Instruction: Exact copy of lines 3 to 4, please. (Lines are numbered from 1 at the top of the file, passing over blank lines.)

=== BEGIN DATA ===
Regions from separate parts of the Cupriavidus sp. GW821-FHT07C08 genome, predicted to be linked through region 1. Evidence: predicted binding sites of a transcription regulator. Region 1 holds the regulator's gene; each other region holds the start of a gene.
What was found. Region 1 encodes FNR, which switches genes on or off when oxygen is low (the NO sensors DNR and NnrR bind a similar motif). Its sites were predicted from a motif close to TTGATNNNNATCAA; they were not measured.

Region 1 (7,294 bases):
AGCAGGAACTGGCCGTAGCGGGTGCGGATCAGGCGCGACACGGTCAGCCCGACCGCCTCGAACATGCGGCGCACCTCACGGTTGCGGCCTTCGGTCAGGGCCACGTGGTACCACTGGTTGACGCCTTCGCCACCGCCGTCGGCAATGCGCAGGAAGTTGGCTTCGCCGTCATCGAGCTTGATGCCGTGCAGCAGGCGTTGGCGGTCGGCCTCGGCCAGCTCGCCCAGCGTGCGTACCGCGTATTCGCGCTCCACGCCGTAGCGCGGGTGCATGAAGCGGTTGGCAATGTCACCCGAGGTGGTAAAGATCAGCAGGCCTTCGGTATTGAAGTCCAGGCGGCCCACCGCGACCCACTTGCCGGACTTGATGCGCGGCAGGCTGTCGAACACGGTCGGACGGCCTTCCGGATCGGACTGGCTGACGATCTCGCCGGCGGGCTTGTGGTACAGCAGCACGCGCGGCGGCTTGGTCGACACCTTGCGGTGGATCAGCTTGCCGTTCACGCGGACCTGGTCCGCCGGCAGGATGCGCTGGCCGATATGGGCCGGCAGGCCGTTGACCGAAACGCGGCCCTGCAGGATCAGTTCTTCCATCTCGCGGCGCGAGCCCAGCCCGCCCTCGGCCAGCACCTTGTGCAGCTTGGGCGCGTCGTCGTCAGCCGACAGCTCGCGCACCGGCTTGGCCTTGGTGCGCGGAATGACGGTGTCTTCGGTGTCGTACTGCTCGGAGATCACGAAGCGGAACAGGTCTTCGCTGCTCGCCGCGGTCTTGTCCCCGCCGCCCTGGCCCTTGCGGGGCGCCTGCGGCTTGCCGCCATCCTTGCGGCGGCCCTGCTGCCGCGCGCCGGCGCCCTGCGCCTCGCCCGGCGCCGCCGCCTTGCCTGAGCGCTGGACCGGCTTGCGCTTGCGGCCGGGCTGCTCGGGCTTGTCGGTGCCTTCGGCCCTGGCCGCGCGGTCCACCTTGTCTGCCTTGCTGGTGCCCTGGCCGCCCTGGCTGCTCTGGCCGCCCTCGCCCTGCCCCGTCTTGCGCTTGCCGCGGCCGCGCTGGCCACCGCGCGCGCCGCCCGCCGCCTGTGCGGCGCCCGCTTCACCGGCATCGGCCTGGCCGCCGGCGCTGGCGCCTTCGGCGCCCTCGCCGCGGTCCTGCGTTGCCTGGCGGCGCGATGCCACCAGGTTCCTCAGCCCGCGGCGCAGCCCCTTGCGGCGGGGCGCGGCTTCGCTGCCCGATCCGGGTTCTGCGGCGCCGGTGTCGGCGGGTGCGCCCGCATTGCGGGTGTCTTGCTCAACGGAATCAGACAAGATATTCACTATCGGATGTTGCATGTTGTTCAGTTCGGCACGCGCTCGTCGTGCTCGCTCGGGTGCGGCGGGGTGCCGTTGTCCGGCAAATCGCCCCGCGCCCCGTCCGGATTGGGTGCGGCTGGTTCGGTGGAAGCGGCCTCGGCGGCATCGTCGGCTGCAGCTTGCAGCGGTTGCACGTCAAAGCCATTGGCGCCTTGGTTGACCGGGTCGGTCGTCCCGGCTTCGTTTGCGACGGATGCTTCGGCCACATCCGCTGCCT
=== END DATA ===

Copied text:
Region 1 (7,294 bases):
AGCAGGAACTGGCCGTAGCGGGTGCGGATCAGGCGCGACACGGTCAGCCCGACCGCCTCGAACATGCGGCGCACCTCACGGTTGCGGCCTTCGGTCAGGGCCACGTGGTACCACTGGTTGACGCCTTCGCCACCGCCGTCGGCAATGCGCAGGAAGTTGGCTTCGCCGTCATCGAGCTTGATGCCGTGCAGCAGGCGTTGGCGGTCGGCCTCGGCCAGCTCGCCCAGCGTGCGTACCGCGTATTCGCGCTCCACGCCGTAGCGCGGGTGCATGAAGCGGTTGGCAATGTCACCCGAGGTGGTAAAGATCAGCAGGCCTTCGGTATTGAAGTCCAGGCGGCCCACCGCGACCCACTTGCCGGACTTGATGCGCGGCAGGCTGTCGAACACGGTCGGACGGCCTTCCGGATCGGACTGGCTGACGATCTCGCCGGCGGGCTTGTGGTACAGCAGCACGCGCGGCGGCTTGGTCGACACCTTGCGGTGGATCAGCTTGCCGTTCACGCGGACCTGGTCCGCCGGCAGGATGCGCTGGCCGATATGGGCCGGCAGGCCGTTGACCGAAACGCGGCCCTGCAGGATCAGTTCTTCCATCTCGCGGCGCGAGCCCAGCCCGCCCTCGGCCAGCACCTTGTGCAGCTTGGGCGCGTCGTCGTCAGCCGACAGCTCGCGCACCGGCTTGGCCTTGGTGCGCGGAATGACGGTGTCTTCGGTGTCGTACTGCTCGGAGATCACGAAGCGGAACAGGTCTTCGCTGCTCGCCGCGGTCTTGTCCCCGCCGCCCTGGCCCTTGCGGGGCGCCTGCGGCTTGCCGCCATCCTTGCGGCGGCCCTGCTGCCGCGCGCCGGCGCCCTGCGCCTCGCCCGGCGCCGCCGCCTTGCCTGAGCGCTGGACCGGCTTGCGCTTGCGGCCGGGCTGCTCGGGCTTGTCGGTGCCTTCGGCCCTGGCCGCGCGGTCCACCTTGTCTGCCTTGCTGGTGCCCTGGCCGCCCTGGCTGCTCTGGCCGCCCTCGCCCTGCCCCGTCTTGCGCTTGCCGCGGCCGCGCTGGCCACCGCGCGCGCCGCCCGCCGCCTGTGCGGCGCCCGCTTCACCGGCATCGGCCTGGCCGCCGGCGCTGGCGCCTTCGGCGCCCTCGCCGCGGTCCTGCGTTGCCTGGCGGCGCGATGCCACCAGGTTCCTCAGCCCGCGGCGCAGCCCCTTGCGGCGGGGCGCGGCTTCGCTGCCCGATCCGGGTTCTGCGGCGCCGGTGTCGGCGGGTGCGCCCGCATTGCGGGTGTCTTGCTCAACGGAATCAGACAAGATATTCACTATCGGATGTTGCATGTTGTTCAGTTCGGCACGCGCTCGTCGTGCTCGCTCGGGTGCGGCGGGGTGCCGTTGTCCGGCAAATCGCCCCGCGCCCCGTCCGGATTGGGTGCGGCTGGTTCGGTGGAAGCGGCCTCGGCGGCATCGTCGGCTGCAGCTTGCAGCGGTTGCACGTCAAAGCCATTGGCGCCTTGGTTGACCGGGTCGGTCGTCCCGGCTTCGTTTGCGACGGATGCTTCGGCCACATCCGCTGCCT